35 Comment

  • Damn gentrification is pushing me out too?!

  • Great opportunity for someone. Really interesting building. And it makes me happy because I live two blocks away! I vote for a mixed use development with (much needed!) retail and condos.

  • Only $2.2M? Are they just hoping that the ensuing developer war will bring in some extra business before the final sale.

  • justinbc

    That building looks beautiful, seems like a great deal depending on what the zoning allowances are there.

  • Love that turret!

  • Damn–at first glance all I saw was “funeral home” and “for sale” and for a split second I thought it was the Bacon Funeral Home.

  • i bet they level the building and build another brown apartment building.

    • I’m sure they will. Remember how long it took for the turret to be repaired after the earthquake? A shame…it’s a charming remnant of a past architectural era not seen on Georgia any more.

    • Yeah. I’d love it if they kept the building, but I have a feeling that whoever buys it is going to raze it.

    • Let’s hope not! Developers could likely charge more for redoing a “historic” building (assuming they could build up behind the turret).

    • It did seem like it took a long time and effort to repair the earth quake damages. I’m sure the maintenance of a historic building caught up and being in a prime location I think it is smart move. Funeral homes aren’t dependent on geography, right? Quick search on what C3A brings, if residential it’s max 75% so hopefully whatever gets built brings some retail, specifically food options!

  • Anyone have an update on what’s going on right next door to this in the vacant lot (3825-3829)? I know there have been plans to build a new mixed-use development there and I’ve seen some new Donatelli Development signs on their chain link fence recently, but no actual work is being done. I wonder if these sellers are hoping to entice the developers of the vacant lots to buy their property and incorporate it into their plans?

    • Are you referring to the lot next to like Chez Billy? I believe they have starting moving dirt and tearing down an old, run down building. Heard its only residential though… No retail. Shame.

      • I’m not sure that’s the case. It looks like the building that was adjoining that row got torn down and that’s where the work is happening, but the empty lot has no movement. I was hoping it was being combined, but it doesn’t look like it.

      • There is enough retail space on GA, fill an empty storefront. No retail is fine by me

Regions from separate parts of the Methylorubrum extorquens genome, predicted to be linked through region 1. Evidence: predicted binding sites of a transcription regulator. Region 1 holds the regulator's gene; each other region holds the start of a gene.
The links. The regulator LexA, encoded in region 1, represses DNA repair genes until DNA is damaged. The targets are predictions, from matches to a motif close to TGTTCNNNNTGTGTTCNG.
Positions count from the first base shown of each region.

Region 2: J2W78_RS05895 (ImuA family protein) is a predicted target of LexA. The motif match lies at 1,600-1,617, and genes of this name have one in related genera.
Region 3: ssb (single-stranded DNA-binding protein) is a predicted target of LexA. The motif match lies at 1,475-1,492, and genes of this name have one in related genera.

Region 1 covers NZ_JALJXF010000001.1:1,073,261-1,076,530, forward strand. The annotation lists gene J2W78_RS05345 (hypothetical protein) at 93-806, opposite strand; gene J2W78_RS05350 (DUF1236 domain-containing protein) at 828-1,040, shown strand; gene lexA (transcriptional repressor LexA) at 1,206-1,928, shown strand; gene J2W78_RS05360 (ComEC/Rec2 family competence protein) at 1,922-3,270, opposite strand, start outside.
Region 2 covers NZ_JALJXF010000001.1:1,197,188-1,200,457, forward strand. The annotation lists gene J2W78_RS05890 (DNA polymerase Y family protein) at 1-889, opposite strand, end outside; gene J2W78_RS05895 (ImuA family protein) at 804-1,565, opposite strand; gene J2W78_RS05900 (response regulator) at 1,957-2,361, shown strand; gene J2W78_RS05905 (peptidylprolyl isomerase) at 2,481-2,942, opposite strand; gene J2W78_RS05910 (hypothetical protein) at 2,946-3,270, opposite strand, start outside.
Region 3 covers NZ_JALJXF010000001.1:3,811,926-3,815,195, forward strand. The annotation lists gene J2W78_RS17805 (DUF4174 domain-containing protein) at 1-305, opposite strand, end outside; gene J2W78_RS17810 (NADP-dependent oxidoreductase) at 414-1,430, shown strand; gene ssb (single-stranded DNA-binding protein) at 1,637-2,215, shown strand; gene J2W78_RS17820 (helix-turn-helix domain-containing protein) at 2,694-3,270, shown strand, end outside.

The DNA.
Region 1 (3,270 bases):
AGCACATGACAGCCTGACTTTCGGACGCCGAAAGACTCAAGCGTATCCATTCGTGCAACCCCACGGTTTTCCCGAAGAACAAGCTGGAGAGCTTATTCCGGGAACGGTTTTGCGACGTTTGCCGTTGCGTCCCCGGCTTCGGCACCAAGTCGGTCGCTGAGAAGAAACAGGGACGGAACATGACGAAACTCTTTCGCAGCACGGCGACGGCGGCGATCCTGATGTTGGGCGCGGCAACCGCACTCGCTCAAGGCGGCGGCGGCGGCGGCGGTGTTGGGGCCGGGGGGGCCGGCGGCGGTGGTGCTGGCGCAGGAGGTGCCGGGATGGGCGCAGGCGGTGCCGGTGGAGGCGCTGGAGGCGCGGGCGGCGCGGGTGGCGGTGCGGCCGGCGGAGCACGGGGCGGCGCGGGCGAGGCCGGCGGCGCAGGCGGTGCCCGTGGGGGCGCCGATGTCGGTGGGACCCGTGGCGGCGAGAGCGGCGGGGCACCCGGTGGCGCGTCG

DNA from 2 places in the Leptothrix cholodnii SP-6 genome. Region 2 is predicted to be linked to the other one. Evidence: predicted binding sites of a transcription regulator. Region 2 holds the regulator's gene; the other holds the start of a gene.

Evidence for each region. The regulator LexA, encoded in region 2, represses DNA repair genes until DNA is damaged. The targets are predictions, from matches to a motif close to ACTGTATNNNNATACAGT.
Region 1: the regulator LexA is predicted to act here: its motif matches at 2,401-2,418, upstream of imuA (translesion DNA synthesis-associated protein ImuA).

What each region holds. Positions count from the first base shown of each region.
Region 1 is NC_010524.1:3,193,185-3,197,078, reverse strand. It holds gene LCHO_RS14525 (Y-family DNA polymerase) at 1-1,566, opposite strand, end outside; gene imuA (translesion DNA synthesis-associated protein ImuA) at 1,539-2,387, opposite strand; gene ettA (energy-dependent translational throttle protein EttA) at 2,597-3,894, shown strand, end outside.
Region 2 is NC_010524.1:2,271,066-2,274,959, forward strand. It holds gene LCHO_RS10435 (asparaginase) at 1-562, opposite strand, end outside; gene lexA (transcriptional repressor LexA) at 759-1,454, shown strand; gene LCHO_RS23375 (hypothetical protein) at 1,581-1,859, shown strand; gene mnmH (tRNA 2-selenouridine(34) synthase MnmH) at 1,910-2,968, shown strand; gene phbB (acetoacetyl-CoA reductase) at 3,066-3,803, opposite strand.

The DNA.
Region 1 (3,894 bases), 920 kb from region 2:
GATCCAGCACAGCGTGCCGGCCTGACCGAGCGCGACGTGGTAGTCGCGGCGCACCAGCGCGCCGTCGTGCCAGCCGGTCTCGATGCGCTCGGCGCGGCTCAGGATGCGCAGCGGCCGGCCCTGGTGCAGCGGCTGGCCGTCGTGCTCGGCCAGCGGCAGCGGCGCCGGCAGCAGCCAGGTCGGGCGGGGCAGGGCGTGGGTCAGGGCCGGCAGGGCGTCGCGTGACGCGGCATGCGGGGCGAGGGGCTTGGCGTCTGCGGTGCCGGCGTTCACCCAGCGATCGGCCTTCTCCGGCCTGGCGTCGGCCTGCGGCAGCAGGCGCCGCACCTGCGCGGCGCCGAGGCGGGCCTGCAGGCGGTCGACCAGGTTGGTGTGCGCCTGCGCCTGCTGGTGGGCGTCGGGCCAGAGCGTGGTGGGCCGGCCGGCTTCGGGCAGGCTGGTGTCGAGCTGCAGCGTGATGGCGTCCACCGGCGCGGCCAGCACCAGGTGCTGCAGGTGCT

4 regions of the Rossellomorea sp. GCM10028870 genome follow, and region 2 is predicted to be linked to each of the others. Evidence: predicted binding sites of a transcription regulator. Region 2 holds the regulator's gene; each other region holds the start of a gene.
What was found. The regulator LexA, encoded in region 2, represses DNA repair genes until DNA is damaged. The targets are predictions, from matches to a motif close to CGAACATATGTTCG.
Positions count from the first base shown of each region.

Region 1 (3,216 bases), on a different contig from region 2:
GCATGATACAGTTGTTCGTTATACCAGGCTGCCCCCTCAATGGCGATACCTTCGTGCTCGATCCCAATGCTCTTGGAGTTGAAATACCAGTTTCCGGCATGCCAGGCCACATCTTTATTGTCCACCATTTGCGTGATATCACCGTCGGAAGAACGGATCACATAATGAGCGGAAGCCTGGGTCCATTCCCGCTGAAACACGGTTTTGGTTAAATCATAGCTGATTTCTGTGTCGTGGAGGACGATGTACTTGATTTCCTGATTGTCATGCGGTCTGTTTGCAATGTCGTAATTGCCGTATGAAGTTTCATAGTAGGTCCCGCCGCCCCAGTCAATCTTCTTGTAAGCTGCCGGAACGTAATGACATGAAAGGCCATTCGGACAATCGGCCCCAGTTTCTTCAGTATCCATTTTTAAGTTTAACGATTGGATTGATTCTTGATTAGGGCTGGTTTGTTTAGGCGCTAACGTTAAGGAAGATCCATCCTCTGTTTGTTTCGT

• after hours venue for the win

  • Wonder what extras you get when a funeral home is sold “as is.”

    • Probably some costly environmental remediation as the chemicals used in the burial process aren’t exactly meant for live people.

  • During the housing boom 2005-2006 I remember a development group gave a presentation to our ANC meeting, with a plan to raze the whole block leading up to the funeral home. They would have kept that 4-story portion, but the building would grow taller in steps to preserve its distinct contribution to the block. (The ground sloping down to the south would allow more buildable floors without going higher than the turret in any case.) All in all, it looked like a good proposal with sensitivities to the existing neighborhood context. I was for it.

    My ANC rep was against it, citing among other things the need to preserve a vacant, derelict commercial storefront in that block that once housed Billy Simpson’s Steakhouse. Thus was Chez Billy given a chance to exist! ANC rep 1, me 0.

    But I hope the developers have the good sense to keep the turret, and preserve the best part of that plan.

  • That would make a hell of a house 🙂

    • +1. I bet there would be demand for condos in this building, even though/possibly because the idea is so morbid. And from the exterior, it looks like it would make very interesting living spaces.

  • I have been told by a restauranteur that it’s nearly impossible to get the smell of embalming fluids out of long time funeral homes. That and the fact that the turret is in a constant state of disrepair lead me to think this will likely be demolished by the buyer – just like the three separate Reeves Center appraisers who all came to the same conclusion – that the land is worth more without the building than with it.

  • Sparta

    A funeral home-to-apartment/condo reno can be done without tearing down the original building. In fact, it has:

    The former Frazier’s Funeral Home (& Cremation services!) with its formstone facade and bright blue awnings is now a lovely apartment building with its original red bricks repointed and turret intact.

  • I wish there was a way to get the voice of the community heard and preserve the building when it’s sold but we cannot even keep crazy pop ups from happening.

    • justinbc

      The problem with hearing voices is that there’s often more than one.

      • True, but I doubt people IN the community would disagree when it comes to preserving the arquitechture of this building. I’m sure developers and some outsiders would disagree but I don’t consider them part of the neighborhood community.

    • The problem with that, as mentioned above, it’s nearly impossible to turn a funeral home into any other type of business. That’s probably why the asking price is so cheap. Either they knock it down, another funeral home moves in, or it’ll remain vacant. It’s sad, but that’s what they have to deal with.

      • This simply isn’t true. See the Link about Frazier’s Fundral Home above. It’s really a beautiful home now.

  • 100% teardown. Hopefully the condos will be haunted as that would confirm that there is an afterlife.

  • The lot next-door is being redeveloped. Here is the info: http://www.mosaicurban.com/development.html

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